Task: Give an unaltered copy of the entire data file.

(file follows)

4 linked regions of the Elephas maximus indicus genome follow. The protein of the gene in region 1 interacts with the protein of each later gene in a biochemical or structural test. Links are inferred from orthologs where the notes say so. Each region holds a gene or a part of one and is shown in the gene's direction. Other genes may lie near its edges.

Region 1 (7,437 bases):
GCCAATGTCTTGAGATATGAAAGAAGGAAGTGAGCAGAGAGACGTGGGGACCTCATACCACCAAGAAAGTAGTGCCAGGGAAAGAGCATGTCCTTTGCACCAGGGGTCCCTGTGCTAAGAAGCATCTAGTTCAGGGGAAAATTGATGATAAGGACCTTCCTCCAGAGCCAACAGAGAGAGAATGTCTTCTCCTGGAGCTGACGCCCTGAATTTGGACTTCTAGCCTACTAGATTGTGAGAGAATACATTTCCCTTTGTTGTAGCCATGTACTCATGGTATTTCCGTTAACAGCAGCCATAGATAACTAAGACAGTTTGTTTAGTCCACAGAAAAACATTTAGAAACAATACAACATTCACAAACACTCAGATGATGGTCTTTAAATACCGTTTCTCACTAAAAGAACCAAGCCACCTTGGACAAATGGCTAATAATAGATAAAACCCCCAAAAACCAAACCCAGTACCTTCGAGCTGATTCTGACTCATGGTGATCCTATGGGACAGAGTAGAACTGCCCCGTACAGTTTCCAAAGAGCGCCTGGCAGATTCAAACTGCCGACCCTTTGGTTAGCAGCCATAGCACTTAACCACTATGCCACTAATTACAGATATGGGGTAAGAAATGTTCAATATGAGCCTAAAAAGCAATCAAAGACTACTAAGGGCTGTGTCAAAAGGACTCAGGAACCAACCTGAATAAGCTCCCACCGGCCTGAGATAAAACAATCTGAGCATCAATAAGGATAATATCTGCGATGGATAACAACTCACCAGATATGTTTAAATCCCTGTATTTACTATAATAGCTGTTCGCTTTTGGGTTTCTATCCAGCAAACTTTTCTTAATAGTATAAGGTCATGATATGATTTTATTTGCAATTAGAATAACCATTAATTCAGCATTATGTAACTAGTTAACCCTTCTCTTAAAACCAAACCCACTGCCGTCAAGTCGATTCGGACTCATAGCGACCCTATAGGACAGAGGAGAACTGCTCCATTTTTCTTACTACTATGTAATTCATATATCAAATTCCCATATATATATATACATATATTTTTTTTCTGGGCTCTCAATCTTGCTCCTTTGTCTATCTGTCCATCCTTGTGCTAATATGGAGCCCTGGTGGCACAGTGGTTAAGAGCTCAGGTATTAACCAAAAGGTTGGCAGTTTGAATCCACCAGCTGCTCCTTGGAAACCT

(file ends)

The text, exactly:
4 linked regions of the Elephas maximus indicus genome follow. The protein of the gene in region 1 interacts with the protein of each later gene in a biochemical or structural test. Links are inferred from orthologs where the notes say so. Each region holds a gene or a part of one and is shown in the gene's direction. Other genes may lie near its edges.

Region 1 (7,437 bases):
GCCAATGTCTTGAGATATGAAAGAAGGAAGTGAGCAGAGAGACGTGGGGACCTCATACCACCAAGAAAGTAGTGCCAGGGAAAGAGCATGTCCTTTGCACCAGGGGTCCCTGTGCTAAGAAGCATCTAGTTCAGGGGAAAATTGATGATAAGGACCTTCCTCCAGAGCCAACAGAGAGAGAATGTCTTCTCCTGGAGCTGACGCCCTGAATTTGGACTTCTAGCCTACTAGATTGTGAGAGAATACATTTCCCTTTGTTGTAGCCATGTACTCATGGTATTTCCGTTAACAGCAGCCATAGATAACTAAGACAGTTTGTTTAGTCCACAGAAAAACATTTAGAAACAATACAACATTCACAAACACTCAGATGATGGTCTTTAAATACCGTTTCTCACTAAAAGAACCAAGCCACCTTGGACAAATGGCTAATAATAGATAAAACCCCCAAAAACCAAACCCAGTACCTTCGAGCTGATTCTGACTCATGGTGATCCTATGGGACAGAGTAGAACTGCCCCGTACAGTTTCCAAAGAGCGCCTGGCAGATTCAAACTGCCGACCCTTTGGTTAGCAGCCATAGCACTTAACCACTATGCCACTAATTACAGATATGGGGTAAGAAATGTTCAATATGAGCCTAAAAAGCAATCAAAGACTACTAAGGGCTGTGTCAAAAGGACTCAGGAACCAACCTGAATAAGCTCCCACCGGCCTGAGATAAAACAATCTGAGCATCAATAAGGATAATATCTGCGATGGATAACAACTCACCAGATATGTTTAAATCCCTGTATTTACTATAATAGCTGTTCGCTTTTGGGTTTCTATCCAGCAAACTTTTCTTAATAGTATAAGGTCATGATATGATTTTATTTGCAATTAGAATAACCATTAATTCAGCATTATGTAACTAGTTAACCCTTCTCTTAAAACCAAACCCACTGCCGTCAAGTCGATTCGGACTCATAGCGACCCTATAGGACAGAGGAGAACTGCTCCATTTTTCTTACTACTATGTAATTCATATATCAAATTCCCATATATATATATACATATATTTTTTTTCTGGGCTCTCAATCTTGCTCCTTTGTCTATCTGTCCATCCTTGTGCTAATATGGAGCCCTGGTGGCACAGTGGTTAAGAGCTCAGGTATTAACCAAAAGGTTGGCAGTTTGAATCCACCAGCTGCTCCTTGGAAACCT